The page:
Alternaria is a fungus which appears as dark lines, dots, or circles up to the diameter of a plate, and is often found in bathrooms. It grows naturally outdoors on plant material, but also indoors on wood, silicone seals, walls or textiles, wherever condensation or other sources of damp provide enough water. In central Europe, alternaria’s growing season starts in mid-June, peaks in July or August, and ends with airborne spores in September or October. Spore loads are sometimes very high after summer rain, and thermal convection helps the spores to become airborne when the soil dries out. Alternaria spores have moderate to high allergenic potency.
Cladosporium is a common mould all over the world. Outdoors, it is frequently found on rotten organic material such as plants and wood, indoors, it can be found on walls and objects affected by water damage, and even on food in refrigerators. The small spores have a distinctly roughened surface, pale brown to dark brown in colour. Like alternaria, the season starts mid-June, peaks in July and August and ends with airborne spores in September and October. Spore loads are sometimes very high after summer rain, and thermal convection helps the spores to become airborne when the soil dries out. Cladosporium spores have moderate allergenic potency.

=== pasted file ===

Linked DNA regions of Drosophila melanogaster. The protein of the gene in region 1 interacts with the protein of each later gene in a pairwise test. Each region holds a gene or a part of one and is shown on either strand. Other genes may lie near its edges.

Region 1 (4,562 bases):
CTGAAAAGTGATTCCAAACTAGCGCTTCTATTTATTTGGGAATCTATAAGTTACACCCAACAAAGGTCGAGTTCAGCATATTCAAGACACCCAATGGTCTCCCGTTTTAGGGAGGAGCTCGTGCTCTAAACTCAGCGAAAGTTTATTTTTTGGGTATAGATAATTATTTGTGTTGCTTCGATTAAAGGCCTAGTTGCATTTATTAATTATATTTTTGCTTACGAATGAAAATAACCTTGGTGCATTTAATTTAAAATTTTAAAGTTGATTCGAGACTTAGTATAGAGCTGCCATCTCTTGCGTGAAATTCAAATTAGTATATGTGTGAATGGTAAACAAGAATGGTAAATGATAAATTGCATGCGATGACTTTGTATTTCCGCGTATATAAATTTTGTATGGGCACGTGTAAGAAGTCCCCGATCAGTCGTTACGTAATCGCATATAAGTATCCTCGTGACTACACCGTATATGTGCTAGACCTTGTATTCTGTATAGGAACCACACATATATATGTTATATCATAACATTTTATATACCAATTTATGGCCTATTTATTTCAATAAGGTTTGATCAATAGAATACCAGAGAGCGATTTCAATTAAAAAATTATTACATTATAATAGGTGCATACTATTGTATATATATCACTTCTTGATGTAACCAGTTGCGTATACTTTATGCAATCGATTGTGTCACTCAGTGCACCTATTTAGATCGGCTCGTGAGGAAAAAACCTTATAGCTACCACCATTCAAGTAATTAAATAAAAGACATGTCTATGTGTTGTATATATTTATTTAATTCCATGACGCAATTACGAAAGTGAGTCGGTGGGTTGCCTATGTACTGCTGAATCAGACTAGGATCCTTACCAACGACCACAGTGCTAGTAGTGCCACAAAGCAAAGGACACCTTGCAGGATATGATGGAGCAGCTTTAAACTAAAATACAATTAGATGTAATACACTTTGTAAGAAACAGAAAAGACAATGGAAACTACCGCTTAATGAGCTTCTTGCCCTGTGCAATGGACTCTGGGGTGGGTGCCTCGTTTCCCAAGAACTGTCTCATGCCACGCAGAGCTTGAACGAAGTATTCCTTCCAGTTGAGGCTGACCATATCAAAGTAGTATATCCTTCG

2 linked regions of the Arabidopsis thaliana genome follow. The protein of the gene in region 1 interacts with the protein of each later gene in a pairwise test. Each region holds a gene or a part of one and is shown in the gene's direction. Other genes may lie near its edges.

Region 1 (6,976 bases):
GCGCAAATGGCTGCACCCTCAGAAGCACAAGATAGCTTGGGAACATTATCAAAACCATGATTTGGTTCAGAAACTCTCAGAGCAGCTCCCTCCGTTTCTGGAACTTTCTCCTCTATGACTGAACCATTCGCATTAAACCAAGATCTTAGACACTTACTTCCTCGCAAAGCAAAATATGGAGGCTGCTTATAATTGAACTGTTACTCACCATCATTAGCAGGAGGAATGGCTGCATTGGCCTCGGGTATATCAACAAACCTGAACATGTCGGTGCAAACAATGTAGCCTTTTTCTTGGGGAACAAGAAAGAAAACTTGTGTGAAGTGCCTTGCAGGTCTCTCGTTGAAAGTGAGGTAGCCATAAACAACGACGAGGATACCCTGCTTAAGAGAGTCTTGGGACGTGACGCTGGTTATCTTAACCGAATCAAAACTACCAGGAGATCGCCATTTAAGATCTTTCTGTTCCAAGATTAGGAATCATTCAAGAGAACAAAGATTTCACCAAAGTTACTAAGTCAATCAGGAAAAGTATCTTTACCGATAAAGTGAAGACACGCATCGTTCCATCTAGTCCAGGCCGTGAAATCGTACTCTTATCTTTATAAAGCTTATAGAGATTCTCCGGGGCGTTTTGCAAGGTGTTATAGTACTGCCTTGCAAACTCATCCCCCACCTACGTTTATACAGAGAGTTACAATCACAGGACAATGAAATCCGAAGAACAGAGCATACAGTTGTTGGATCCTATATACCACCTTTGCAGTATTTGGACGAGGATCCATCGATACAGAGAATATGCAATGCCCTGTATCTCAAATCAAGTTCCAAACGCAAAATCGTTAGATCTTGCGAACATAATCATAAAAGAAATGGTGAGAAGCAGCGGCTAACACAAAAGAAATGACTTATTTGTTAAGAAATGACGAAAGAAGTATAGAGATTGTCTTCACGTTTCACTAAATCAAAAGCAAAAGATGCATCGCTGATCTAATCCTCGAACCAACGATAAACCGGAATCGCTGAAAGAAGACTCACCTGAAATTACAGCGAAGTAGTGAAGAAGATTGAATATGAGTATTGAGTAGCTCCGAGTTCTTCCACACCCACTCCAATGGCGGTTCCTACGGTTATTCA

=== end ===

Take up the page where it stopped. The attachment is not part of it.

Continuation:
Allergic reactions to house dust mites are very common. Sometimes known as dust allergy, classic symptoms include runny, itching, or blocked nose, itching or swollen eyes, and cough, particularly in the morning after getting up. In fact, the allergen isn’t so much the mites themselves as the mites’ faeces. These are smaller than ordinary pollen grains, coated with a thin hull layer which decays in time, releasing even smaller allergenic particles.
Cat and dogs are perennial allergens, and their dander (hair and skin cells) is the biggest cause of pet allergies in the UK. Pets shed hair and skin cells all the time, especially during grooming. This dander settles on bedding, carpets and furniture, and floats around in the air when disturbed. Touching and stroking cats and other animals can also spark allergic reactions such as skin irritations and itchy rashes.